The legislative veto session lasted all of about an hour of accumulated time this week. Fourteen bills that Governor Nixon had vetoed were up for possible override this time (we listed them the other day). Nobody made a move to override any of them. The legislature overrode his veto of the congressional redistricting bill before it ended the regular session in the spring.

Veto overrides are rare. In the 191 years Missouri has had a state governor and legislature, fewer than two dozen vetoes have been overridden.

Whenever a veto session comes along that seems to offer opportunities for overrides, one friend of ours or another provides a history of legislative veto overrides. On the bulletin board of our studio at the capitol is a list done a year or two ago by King Marc of Arcania. This time, Farrah Fite, the press person for the senate majority party, provided the press corps with a list. The lists show some interesting changes in Missouri legal history.

Alexander McNair, our first governor (and some day we might tell you about the intriguing history his “governor’s mansion” in St. Charles), issued the first veto and was the first governor to have a veto overridden. The issue was a pretty basic one: the salaries of members of the legislature. The first legislature established the salaries of lawmakers at four dollars a day with an additional dollar for presiding officers. Lawmakers also granted themselves three dollars for each 25 miles “they must necessarily travel.” Not approved, said McNair. Overridden, said the House, on a vote in the House of 28-7 with six members absent and two seats vacant. Agreed, said the 17-member Senate on a 9-3 vote.

At the time, only a simple majority was needed for an override.

No governor has been overridden more often than Daniel Dunklin. His topic of contention with the legislature was divorce. Dunklin was overridden for his vetoes of 47 divorces granted by the legislature. Divorces were handled by the courts or the legislature from 1809 until they cam under the sole jurisdiction of the courts in 1853. For a brief period, 1820-1822, Missouri levied a one dollar BACHELOR TAX on all single white males 21-50 years old. Anyway, Dunklin vetoed a dozen bills granting divorces including one bill that granted 35 of them and all 12 bills were overridden.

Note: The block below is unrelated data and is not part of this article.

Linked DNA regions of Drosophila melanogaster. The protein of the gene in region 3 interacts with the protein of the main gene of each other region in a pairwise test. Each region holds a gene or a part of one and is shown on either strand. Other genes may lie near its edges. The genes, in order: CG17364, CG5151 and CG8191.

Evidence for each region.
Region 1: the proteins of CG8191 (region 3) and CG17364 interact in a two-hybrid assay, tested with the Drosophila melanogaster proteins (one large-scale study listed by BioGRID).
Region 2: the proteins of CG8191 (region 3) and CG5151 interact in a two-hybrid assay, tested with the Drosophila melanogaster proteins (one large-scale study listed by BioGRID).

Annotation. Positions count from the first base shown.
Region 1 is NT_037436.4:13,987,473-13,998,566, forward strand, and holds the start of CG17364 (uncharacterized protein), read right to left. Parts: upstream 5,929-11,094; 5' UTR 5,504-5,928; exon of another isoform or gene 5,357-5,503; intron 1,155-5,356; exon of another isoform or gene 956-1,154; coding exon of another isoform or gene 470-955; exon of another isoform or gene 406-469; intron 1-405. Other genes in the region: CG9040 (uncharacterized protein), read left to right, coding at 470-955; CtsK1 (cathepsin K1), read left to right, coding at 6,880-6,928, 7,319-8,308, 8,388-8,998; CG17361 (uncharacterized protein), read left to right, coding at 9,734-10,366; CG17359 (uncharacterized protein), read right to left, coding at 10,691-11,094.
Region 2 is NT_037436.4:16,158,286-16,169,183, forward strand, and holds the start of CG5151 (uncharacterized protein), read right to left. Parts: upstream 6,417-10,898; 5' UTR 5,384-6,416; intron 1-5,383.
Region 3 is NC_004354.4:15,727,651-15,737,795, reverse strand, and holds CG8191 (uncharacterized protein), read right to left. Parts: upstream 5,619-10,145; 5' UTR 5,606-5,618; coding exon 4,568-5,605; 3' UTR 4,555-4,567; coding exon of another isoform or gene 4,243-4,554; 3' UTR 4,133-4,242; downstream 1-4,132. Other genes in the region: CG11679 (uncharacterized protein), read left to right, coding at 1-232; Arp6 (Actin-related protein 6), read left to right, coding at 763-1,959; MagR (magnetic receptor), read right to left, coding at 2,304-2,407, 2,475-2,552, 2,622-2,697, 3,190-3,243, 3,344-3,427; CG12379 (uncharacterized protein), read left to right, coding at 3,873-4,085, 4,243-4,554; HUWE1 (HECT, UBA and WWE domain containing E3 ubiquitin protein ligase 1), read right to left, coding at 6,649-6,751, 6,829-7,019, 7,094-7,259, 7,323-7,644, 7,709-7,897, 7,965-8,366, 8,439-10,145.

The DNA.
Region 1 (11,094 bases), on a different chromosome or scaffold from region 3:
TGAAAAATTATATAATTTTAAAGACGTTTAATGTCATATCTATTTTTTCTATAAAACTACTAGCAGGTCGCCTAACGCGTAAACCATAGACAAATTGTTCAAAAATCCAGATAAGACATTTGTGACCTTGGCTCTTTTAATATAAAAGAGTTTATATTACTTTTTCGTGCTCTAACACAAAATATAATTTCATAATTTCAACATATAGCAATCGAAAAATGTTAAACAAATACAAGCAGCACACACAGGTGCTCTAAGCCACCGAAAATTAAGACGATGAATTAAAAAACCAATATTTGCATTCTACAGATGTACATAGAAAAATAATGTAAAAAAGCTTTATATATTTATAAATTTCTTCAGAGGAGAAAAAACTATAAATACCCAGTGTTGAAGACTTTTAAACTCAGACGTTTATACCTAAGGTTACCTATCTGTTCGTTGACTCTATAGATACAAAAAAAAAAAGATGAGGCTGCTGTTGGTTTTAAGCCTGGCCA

The 1875 constitution increased the override vote necessary to two-thirds of the elected members of each house instead of a simple majority.

Decades went by without a veto override. Then in 1976, Governor Bond vetoed a nursing practices bill and the legislature overrode him. Joe Teasdale vetoed an appropriation for the Truman Office Building and was overridden during the regular session in 1980.

No other governor was overridden until Mel Carnahan vetoed an infanticide bill. Governor Holden got overridden three times in 2003 on guns and abortions issues.

The last time an override was attempted was in 2008 after Governor Blunt vetoed a student curator bill. Lawmakers could not get the necessary two-thirds.

The override earlier this year of Nixon’s veto of the congressional redistricting bill was the first time in since the Teasdale override that a bill was overridden during the regular session.

We’ve seen every override in modern times, starting with Bond and the nurses.

Are we ever glad divorces are not issues for the legislature anymore—

Although it might be kind of interesting (for a while) to hear the “family values” lawmakers debating the divorce bills.

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